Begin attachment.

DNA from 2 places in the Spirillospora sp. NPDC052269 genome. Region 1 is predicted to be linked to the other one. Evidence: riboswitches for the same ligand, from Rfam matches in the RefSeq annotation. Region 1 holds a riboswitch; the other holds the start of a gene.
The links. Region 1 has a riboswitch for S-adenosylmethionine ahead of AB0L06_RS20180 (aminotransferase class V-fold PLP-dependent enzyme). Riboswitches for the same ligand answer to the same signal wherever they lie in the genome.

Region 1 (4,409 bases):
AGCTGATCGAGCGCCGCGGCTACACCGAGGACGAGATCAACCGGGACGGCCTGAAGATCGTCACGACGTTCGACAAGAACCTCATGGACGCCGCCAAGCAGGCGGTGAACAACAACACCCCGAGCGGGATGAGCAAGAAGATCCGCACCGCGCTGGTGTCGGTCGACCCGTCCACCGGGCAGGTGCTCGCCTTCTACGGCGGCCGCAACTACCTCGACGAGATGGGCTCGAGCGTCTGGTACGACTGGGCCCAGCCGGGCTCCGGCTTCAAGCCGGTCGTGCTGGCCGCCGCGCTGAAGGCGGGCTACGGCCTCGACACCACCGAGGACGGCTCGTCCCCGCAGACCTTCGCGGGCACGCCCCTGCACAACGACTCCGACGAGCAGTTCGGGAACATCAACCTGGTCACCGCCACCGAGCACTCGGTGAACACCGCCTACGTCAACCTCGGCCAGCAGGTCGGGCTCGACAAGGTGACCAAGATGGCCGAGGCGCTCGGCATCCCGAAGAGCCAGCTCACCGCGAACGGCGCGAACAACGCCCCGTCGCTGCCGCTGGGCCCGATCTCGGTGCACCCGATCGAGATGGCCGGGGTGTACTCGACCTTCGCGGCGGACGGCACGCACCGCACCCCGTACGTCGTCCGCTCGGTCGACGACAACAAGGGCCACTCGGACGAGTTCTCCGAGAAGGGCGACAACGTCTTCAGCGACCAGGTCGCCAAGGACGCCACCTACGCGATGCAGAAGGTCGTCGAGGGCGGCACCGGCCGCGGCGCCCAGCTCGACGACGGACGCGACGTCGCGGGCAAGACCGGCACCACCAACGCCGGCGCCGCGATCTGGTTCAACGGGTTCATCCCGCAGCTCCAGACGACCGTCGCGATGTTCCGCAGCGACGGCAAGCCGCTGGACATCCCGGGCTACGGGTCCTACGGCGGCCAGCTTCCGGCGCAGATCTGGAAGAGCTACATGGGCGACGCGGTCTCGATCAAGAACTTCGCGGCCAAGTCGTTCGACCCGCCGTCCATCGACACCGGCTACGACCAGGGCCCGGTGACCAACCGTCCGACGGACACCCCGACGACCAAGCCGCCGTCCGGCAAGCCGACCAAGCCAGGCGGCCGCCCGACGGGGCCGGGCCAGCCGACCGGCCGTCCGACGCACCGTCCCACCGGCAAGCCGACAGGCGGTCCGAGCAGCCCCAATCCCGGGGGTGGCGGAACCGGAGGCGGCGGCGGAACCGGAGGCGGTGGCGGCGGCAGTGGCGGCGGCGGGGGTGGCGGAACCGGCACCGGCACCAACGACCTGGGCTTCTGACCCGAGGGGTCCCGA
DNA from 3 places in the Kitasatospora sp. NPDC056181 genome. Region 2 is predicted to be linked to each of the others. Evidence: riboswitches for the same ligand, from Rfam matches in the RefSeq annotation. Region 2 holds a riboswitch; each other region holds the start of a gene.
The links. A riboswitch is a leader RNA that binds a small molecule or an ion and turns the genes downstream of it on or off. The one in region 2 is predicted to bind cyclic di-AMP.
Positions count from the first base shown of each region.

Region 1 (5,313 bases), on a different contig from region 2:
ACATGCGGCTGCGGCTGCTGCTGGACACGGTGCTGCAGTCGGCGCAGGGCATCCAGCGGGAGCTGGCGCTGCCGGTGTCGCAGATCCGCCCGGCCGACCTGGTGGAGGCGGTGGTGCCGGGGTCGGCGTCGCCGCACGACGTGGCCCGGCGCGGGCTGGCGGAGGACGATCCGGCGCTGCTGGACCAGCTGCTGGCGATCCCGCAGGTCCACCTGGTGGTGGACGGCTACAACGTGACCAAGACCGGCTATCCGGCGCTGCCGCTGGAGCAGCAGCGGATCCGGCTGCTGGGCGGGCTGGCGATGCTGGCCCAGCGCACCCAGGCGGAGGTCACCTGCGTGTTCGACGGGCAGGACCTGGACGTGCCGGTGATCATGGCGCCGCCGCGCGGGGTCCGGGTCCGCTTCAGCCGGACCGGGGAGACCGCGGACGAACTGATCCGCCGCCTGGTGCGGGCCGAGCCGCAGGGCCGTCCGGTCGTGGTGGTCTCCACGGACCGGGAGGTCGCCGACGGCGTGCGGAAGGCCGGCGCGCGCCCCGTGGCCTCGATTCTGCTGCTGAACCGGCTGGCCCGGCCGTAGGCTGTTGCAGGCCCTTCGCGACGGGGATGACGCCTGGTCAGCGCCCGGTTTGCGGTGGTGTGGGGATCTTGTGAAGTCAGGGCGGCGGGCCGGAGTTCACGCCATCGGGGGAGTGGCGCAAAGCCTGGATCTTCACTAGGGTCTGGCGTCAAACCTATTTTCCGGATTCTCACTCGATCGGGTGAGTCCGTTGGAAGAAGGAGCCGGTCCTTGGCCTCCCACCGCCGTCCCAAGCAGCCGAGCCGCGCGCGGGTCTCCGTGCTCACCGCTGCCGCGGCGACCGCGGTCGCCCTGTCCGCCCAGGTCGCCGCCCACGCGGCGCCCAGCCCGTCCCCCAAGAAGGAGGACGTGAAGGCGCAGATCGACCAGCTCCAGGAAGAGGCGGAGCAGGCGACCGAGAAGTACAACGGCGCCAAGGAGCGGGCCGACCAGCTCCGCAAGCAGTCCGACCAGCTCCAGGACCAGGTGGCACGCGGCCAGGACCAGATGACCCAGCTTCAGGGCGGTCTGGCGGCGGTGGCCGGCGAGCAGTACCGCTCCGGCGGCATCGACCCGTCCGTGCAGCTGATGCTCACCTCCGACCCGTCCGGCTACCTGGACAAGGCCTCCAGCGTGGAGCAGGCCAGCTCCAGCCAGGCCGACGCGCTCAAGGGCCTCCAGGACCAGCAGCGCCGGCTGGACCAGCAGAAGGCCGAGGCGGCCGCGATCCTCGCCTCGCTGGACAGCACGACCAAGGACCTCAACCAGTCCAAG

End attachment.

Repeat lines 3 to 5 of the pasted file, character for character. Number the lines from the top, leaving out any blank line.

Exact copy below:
Region 1 (4,409 bases):
AGCTGATCGAGCGCCGCGGCTACACCGAGGACGAGATCAACCGGGACGGCCTGAAGATCGTCACGACGTTCGACAAGAACCTCATGGACGCCGCCAAGCAGGCGGTGAACAACAACACCCCGAGCGGGATGAGCAAGAAGATCCGCACCGCGCTGGTGTCGGTCGACCCGTCCACCGGGCAGGTGCTCGCCTTCTACGGCGGCCGCAACTACCTCGACGAGATGGGCTCGAGCGTCTGGTACGACTGGGCCCAGCCGGGCTCCGGCTTCAAGCCGGTCGTGCTGGCCGCCGCGCTGAAGGCGGGCTACGGCCTCGACACCACCGAGGACGGCTCGTCCCCGCAGACCTTCGCGGGCACGCCCCTGCACAACGACTCCGACGAGCAGTTCGGGAACATCAACCTGGTCACCGCCACCGAGCACTCGGTGAACACCGCCTACGTCAACCTCGGCCAGCAGGTCGGGCTCGACAAGGTGACCAAGATGGCCGAGGCGCTCGGCATCCCGAAGAGCCAGCTCACCGCGAACGGCGCGAACAACGCCCCGTCGCTGCCGCTGGGCCCGATCTCGGTGCACCCGATCGAGATGGCCGGGGTGTACTCGACCTTCGCGGCGGACGGCACGCACCGCACCCCGTACGTCGTCCGCTCGGTCGACGACAACAAGGGCCACTCGGACGAGTTCTCCGAGAAGGGCGACAACGTCTTCAGCGACCAGGTCGCCAAGGACGCCACCTACGCGATGCAGAAGGTCGTCGAGGGCGGCACCGGCCGCGGCGCCCAGCTCGACGACGGACGCGACGTCGCGGGCAAGACCGGCACCACCAACGCCGGCGCCGCGATCTGGTTCAACGGGTTCATCCCGCAGCTCCAGACGACCGTCGCGATGTTCCGCAGCGACGGCAAGCCGCTGGACATCCCGGGCTACGGGTCCTACGGCGGCCAGCTTCCGGCGCAGATCTGGAAGAGCTACATGGGCGACGCGGTCTCGATCAAGAACTTCGCGGCCAAGTCGTTCGACCCGCCGTCCATCGACACCGGCTACGACCAGGGCCCGGTGACCAACCGTCCGACGGACACCCCGACGACCAAGCCGCCGTCCGGCAAGCCGACCAAGCCAGGCGGCCGCCCGACGGGGCCGGGCCAGCCGACCGGCCGTCCGACGCACCGTCCCACCGGCAAGCCGACAGGCGGTCCGAGCAGCCCCAATCCCGGGGGTGGCGGAACCGGAGGCGGCGGCGGAACCGGAGGCGGTGGCGGCGGCAGTGGCGGCGGCGGGGGTGGCGGAACCGGCACCGGCACCAACGACCTGGGCTTCTGACCCGAGGGGTCCCGA
DNA from 3 places in the Kitasatospora sp. NPDC056181 genome. Region 2 is predicted to be linked to each of the others. Evidence: riboswitches for the same ligand, from Rfam matches in the RefSeq annotation. Region 2 holds a riboswitch; each other region holds the start of a gene.